Joseph A. Corsetti
I mostly teach 11th and 12th grade at New Haven Academy, a small interdistrict magnet school in New Haven, Connecticut. The size of the school helps to foster an environment rich in intense and close relationships among the members of the school community. Black and Hispanic students make up 80% of the student body, the remaining 20% are Caucasian. Also, roughly 65% of the students are from New Haven while the remaining 35% reside in the suburbs of the city. A large portion of the student body qualifies for free or reduced lunch, and the school qualifies for a free breakfast program. Classes at New Haven Academy are small, are sixty to seventy minutes in length, and in the Humanities Department, meet daily. Therefore, students are able to spend a significant amount of time investigating and studying each unit of study. Finally, New Haven Academy does not track students, and there is no leveling of students based on ability. Therefore, in my class at any given time I will have students that might be in an upper level or lower level class at the same time. Therefore, it is imperative that all of my activities are accessible and meaningful for a variety of abilities.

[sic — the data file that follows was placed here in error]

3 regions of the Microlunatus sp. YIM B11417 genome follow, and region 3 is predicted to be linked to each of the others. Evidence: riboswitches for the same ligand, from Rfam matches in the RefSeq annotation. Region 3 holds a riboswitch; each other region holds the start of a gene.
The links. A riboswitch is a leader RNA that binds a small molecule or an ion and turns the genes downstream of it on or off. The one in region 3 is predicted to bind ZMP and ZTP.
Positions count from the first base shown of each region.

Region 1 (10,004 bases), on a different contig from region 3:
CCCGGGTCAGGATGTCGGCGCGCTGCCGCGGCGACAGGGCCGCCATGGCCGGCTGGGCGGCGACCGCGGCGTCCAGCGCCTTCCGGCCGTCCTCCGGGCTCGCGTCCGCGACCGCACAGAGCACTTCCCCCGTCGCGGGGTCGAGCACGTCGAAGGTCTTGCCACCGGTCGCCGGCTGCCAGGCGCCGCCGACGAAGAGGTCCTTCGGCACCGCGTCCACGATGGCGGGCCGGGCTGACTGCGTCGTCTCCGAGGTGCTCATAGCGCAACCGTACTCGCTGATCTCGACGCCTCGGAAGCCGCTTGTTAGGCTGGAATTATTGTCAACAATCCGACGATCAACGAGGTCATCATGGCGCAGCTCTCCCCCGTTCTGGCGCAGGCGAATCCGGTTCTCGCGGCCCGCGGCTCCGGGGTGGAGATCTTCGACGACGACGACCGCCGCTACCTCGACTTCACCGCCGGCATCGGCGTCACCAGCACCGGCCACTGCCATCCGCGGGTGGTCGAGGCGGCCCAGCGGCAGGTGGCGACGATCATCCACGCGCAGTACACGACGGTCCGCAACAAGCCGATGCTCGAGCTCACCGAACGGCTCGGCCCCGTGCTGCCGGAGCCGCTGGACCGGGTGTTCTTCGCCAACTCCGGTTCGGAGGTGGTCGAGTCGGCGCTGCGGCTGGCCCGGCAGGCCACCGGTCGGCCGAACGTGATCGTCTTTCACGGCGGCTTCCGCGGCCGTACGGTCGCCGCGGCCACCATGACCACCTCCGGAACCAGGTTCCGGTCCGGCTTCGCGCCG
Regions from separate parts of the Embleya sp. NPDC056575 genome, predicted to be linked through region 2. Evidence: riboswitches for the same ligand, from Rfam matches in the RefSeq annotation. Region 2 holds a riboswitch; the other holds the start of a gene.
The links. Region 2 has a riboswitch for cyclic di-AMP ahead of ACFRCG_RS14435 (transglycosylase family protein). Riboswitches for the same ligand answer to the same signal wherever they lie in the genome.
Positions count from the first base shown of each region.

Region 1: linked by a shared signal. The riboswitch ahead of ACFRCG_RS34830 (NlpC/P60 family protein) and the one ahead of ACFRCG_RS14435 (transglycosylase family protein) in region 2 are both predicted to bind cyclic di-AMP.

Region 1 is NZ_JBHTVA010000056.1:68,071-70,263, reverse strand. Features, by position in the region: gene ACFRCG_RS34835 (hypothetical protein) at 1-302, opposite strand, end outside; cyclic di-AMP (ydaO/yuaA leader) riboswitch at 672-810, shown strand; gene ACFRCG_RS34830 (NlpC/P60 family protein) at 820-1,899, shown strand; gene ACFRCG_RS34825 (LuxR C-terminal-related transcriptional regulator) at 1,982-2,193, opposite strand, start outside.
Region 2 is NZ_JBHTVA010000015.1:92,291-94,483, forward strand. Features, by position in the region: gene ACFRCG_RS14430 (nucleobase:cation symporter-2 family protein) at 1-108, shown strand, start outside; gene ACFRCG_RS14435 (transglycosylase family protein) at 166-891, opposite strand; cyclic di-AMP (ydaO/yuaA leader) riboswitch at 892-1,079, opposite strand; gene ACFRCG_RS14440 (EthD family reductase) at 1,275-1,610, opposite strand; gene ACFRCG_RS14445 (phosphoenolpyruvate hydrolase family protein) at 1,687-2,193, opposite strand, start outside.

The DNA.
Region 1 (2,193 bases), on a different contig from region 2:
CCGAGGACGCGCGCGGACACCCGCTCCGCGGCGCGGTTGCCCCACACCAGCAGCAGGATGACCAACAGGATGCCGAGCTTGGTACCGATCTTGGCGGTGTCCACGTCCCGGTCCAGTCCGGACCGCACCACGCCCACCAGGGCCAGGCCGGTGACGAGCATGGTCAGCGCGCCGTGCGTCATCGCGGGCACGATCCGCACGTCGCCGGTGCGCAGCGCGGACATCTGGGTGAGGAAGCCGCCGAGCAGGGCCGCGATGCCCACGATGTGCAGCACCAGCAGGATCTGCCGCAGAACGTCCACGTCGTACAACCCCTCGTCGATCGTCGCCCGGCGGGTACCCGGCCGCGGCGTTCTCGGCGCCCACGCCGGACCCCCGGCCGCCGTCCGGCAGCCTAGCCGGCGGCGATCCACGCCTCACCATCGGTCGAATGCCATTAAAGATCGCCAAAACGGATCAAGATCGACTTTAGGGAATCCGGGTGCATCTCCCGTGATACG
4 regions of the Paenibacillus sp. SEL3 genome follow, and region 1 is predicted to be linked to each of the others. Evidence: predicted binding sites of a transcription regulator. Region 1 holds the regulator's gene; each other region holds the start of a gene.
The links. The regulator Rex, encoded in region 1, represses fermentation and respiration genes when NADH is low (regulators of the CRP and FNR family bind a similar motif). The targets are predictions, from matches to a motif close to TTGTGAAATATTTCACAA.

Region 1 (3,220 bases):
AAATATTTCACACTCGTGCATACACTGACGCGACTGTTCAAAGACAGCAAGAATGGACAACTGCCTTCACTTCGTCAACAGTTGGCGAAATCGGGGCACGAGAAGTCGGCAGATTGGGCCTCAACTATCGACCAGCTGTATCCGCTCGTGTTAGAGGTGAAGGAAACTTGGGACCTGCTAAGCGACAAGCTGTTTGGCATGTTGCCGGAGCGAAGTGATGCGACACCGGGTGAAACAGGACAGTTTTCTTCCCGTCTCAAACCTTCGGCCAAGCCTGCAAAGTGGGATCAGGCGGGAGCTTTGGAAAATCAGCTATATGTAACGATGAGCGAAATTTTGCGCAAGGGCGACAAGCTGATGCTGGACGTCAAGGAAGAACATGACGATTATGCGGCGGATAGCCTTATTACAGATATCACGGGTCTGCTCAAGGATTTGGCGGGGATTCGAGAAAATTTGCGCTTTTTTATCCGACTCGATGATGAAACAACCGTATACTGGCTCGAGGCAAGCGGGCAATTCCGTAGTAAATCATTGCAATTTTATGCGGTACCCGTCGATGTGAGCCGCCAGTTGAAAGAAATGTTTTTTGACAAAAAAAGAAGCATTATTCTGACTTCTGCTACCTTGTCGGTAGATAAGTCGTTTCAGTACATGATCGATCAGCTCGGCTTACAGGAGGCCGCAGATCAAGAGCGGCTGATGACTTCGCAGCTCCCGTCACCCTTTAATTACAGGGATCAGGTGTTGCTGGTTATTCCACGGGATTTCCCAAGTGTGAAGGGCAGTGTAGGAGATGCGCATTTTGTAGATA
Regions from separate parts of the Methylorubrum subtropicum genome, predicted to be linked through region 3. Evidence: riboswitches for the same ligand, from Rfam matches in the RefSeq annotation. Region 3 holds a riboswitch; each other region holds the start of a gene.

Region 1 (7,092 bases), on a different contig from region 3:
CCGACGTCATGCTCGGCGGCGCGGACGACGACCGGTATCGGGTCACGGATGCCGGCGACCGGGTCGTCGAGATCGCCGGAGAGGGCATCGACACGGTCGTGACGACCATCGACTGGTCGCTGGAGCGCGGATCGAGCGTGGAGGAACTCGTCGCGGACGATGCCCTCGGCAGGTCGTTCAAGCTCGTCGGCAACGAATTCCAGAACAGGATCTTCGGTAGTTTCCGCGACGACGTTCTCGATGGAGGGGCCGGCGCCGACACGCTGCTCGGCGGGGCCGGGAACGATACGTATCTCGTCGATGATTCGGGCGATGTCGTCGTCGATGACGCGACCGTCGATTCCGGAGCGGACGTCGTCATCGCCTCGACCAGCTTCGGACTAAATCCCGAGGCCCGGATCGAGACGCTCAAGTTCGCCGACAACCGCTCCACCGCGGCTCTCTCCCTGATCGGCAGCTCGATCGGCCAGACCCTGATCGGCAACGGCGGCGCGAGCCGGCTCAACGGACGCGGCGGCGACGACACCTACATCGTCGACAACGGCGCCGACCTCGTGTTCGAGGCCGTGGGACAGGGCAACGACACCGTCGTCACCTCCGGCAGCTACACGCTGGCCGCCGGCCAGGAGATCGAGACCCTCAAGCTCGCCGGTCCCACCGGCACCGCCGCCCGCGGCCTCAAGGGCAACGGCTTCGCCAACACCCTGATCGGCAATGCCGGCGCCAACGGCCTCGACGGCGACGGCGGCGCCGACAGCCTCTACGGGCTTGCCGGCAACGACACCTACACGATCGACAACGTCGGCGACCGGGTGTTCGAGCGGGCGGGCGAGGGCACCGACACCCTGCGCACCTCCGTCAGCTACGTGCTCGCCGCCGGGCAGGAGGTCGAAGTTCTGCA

New Haven Academy has an intense relationship with an outside organization, Facing History and Ourselves. A not for profit international organization, Facing History's mission is to foster a critical understanding of the choices we make and to force students to take responsibility for their community. The Facing History network is large and each member school participates differently with a varying amount of intensity. At New Haven Academy, participation is intense, and we utilize the Facing History curriculum extensively. In the ninth grade students take a seminar titled the Holocaust and Human Behavior. The course is a study of the Wiemar Republic and the events that led to the Holocaust. In the latter parts of the course student look at issues of accountability, and traditionally, put individuals on trial for their participation in the Holocaust. In the past, students have put on trial Walter Stier, a bureaucrat that helped organize the special trains that transported the prisoners to the concentration camps, and Elwira Bauzer, a children's book author who wrote propaganda. In the tenth grade students take a course that applies the scope and sequence of the Holocaust course to three additional atrocities: the Armenian Genocide, Apartheid in South Africa, and the Rwandan Genocide. The basic goal of the second course is to examine the connections and patterns that emerge in history. In the twelve grade students study the Civil Rights Movement utilizing the documentary film Eyes on the Prize and complete an independent Social Action project. In this project students choose a local, national, or international issue, and design and implement an independent community service project to address the issue. It is in the eleventh grade that students study the Eugenics Movement and its role in constructing the 19
century social fabric of the United States.